Data collected by the National Interagency Fire Center and published by the EPA highlighted a correlation between the largest wildfires and the warmest years on record. The extent of damage caused by wildfires has gotten worse since the 1980s, but became particularly severe starting in 2000 during a period characterized by some of the warmest years the U.S. ever recorded.
Things haven’t changed for the better, either. In mid-December of 2017, the World Meteorological Organization released a statement announcing the year would likely end as one of the three warmest years ever recorded. A notable finding since the group looks at global land and ocean temperature, not just statistics associated with the United States.
Not all the most financially impactful weather events in 2017 were hurricanes and wildfires. Some of the other issues that cost over $1 billion included a hailstorm in Colorado, tornados in several regions of the U.S. and substantial flooding throughout Missouri and Arkansas.
Although numerous factors gave these natural disasters momentum, scientists know climate change was a defining force — a reality that should worry just about everyone.
How to be More eco-Responsible in 2018
Nowadays, more and more people are talking about being more eco-responsible. There is a constant growth of information regarding the importance of being aware of ecological issues and the methods of using eco-friendly necessities on daily basis.
Have you been considering becoming more eco-responsible after the New Year? If so, here are some useful tips that could help you make the difference in the following year:
1. Energy – produce it, save it
If you’re building a house or planning to expand your living space, think before deciding on the final square footage. Maybe you don’t really need that much space. Unnecessary square footage will force you to spend more building materials, but it will also result in having to use extra heating, air-conditioning, and electricity in it.
It’s even better if you seek professional help to reduce energy consumption. An energy audit can provide you some great piece of advice on how to save on your energy bills.
While buying appliances such as a refrigerator or a dishwasher, make sure they have “Energy Star” label on, as it means they are energy-efficient.
Regarding the production of energy, you can power your home with renewable energy. The most common way is to install rooftop solar panels. They can be used for producing electricity, as well as heat for the house. If powering the whole home is a big step for you, try with solar oven then – they trap the sunlight in order to heat food! Solar air conditioning is another interesting thing to try out – instead of providing you with heat, it cools your house!
2. Don’t be just another tourist
Think about the environment, as well your own enjoyment – try not to travel too far, as most forms of transport contribute to the climate change. Choose the most environmentally friendly means of transport that you can, as well as environmentally friendly accommodation. If you can go to a destination that is being recommended as an eco-travel destination – even better! Interesting countries such as Zambia, Vietnam or Nicaragua are among these destinations that are famous for its sustainability efforts.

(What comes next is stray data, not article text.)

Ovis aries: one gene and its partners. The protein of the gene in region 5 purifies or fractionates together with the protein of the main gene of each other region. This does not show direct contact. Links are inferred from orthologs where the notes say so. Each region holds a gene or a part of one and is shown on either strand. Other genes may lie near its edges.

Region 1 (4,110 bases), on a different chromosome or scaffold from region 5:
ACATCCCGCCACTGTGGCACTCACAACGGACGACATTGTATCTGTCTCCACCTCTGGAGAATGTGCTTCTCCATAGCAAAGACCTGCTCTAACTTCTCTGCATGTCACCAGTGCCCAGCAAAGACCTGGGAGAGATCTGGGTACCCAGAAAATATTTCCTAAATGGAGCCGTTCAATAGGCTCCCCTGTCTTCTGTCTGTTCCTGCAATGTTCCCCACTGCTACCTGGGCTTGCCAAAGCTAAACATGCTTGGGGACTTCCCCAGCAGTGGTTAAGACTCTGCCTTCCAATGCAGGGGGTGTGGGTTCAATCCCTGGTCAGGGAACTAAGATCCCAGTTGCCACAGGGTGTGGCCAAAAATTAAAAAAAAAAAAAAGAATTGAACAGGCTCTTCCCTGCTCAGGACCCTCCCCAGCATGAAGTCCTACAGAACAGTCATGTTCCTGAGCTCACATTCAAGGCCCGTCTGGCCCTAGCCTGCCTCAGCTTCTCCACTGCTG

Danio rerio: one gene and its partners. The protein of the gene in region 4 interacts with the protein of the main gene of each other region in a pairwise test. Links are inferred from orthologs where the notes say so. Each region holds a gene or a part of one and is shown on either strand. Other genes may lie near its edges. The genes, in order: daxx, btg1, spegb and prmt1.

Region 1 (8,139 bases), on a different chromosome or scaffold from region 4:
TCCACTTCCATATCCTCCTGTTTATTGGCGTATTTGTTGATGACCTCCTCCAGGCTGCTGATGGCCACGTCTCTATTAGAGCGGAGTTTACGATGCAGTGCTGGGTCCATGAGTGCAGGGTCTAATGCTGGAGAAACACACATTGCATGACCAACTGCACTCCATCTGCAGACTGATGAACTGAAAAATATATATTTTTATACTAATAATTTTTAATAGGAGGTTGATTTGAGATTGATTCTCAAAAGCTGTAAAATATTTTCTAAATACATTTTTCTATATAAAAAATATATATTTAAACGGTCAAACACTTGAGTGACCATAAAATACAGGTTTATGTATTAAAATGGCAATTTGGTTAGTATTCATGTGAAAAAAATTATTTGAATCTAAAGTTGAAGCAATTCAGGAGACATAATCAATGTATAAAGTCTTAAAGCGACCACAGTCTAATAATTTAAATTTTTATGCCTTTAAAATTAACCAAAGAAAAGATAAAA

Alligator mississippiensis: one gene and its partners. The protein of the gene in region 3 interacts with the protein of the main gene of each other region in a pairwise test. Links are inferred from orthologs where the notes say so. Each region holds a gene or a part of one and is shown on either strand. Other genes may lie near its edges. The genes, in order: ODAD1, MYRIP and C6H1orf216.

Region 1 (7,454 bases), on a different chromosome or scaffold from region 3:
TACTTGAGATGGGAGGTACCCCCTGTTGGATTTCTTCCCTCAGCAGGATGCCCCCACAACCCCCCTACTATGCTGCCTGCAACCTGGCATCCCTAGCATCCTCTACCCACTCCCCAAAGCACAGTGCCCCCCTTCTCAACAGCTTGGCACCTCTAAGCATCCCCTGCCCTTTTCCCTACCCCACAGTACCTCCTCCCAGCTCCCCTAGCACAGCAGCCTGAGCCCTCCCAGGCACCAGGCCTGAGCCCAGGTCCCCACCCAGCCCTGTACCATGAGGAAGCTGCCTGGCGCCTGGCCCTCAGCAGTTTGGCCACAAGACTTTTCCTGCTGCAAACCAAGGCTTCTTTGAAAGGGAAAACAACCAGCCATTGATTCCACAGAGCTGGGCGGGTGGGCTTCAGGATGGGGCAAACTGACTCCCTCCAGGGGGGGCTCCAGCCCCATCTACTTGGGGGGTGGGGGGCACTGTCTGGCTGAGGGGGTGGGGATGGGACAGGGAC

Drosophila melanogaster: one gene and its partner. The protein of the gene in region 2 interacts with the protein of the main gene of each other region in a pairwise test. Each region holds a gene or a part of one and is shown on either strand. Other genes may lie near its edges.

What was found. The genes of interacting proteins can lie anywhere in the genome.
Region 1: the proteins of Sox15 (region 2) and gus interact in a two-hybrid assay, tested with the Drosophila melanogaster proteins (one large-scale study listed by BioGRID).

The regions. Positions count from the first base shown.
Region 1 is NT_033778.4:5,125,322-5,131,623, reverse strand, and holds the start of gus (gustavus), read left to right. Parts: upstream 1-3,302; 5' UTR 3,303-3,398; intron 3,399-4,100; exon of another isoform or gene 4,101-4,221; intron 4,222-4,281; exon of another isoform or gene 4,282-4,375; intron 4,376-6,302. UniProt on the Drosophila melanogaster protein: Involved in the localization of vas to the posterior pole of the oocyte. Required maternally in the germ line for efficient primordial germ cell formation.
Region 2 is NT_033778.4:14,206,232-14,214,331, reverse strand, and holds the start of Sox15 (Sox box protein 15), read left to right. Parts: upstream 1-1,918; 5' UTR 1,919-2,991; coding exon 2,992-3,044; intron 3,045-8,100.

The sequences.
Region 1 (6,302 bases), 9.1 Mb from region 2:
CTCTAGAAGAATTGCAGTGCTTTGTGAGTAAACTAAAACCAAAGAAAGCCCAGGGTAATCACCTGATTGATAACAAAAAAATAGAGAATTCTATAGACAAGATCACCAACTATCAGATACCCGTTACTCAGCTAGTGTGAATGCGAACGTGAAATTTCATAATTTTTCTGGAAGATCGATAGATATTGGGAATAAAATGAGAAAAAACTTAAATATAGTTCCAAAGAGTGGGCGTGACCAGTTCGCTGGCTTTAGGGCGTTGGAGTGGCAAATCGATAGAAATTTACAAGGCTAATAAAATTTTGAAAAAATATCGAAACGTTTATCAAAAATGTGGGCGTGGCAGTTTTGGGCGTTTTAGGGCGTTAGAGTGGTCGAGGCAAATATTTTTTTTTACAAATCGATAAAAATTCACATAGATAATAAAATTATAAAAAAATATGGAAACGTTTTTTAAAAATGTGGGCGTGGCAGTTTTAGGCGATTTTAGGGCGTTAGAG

3. Let your beauty be also eco-friendly
We all want to look beautiful. Unfortunately, sometimes (or very often) it comes with a price. Cruelty-free cosmetics are making its way on the world market but be careful with the labels – just because it says a product hasn’t been tested on animals, it doesn’t mean that some of the product’s ingredients haven’t been tested on some poor animal.
To be sure which companies definitely stay away from the cruel testing on animals, check PETA Bunny list of cosmetic companies just to make sure which ones are truly and completely cruelty-free.
It’s also important if a brand uses toxic ingredients. Brands such as Tata Harper Skincare or Dr Bronner’s use only organic ingredients and biodegradable packaging, as well as being cruelty-free. Of course, this list is longer, so you’ll have to do some online research.
4. Know thy recycling
People often make mistakes while wanting to do something good for the environment. For example, plastic grocery bags, take-out containers, paper coffee cups and shredded paper cannot be recycled in your curb for many reasons, so don’t throw them into recycling bins. The same applies to pizza boxes, household glass, ceramics, and pottery – whether they are contaminated by grease or difficult to recycle, they just can’t go through the usual recycling process.
People usually forget to do is to rinse plastic and metal containers – they always have some residue, so be thorough. Also, bottle caps are allowed, too, so don’t separate them from the bottles. However, yard waste isn’t recyclable, so any yard waste or junk you are unsure of – just contact rubbish removal services instead of piling it up in public containers or in your own yard.
5. Fashion can be both eco-friendly and cool
Believe it or not, there are actually places where you can buy clothes that are eco-friendly, sustainable, as well as ethical. And they look cool, too! Companies like Everlane are very transparent about where their clothes are manufactured and how the price is set. PACT is another great company that uses non-GMO, organic cotton and non-toxic dyes for their clothing, while simultaneously using renewable energy factories. Soko is a company that uses natural and recycled materials in making their clothes and jewelry.
All in all
The truth is – being eco-responsible can be done in many ways. There are tons of small things we could change when it comes to our habits that would make a positive influence on the environment. The point is to start doing research on things that can be done by every person and it can start with the only thing that person has the control of – their own household.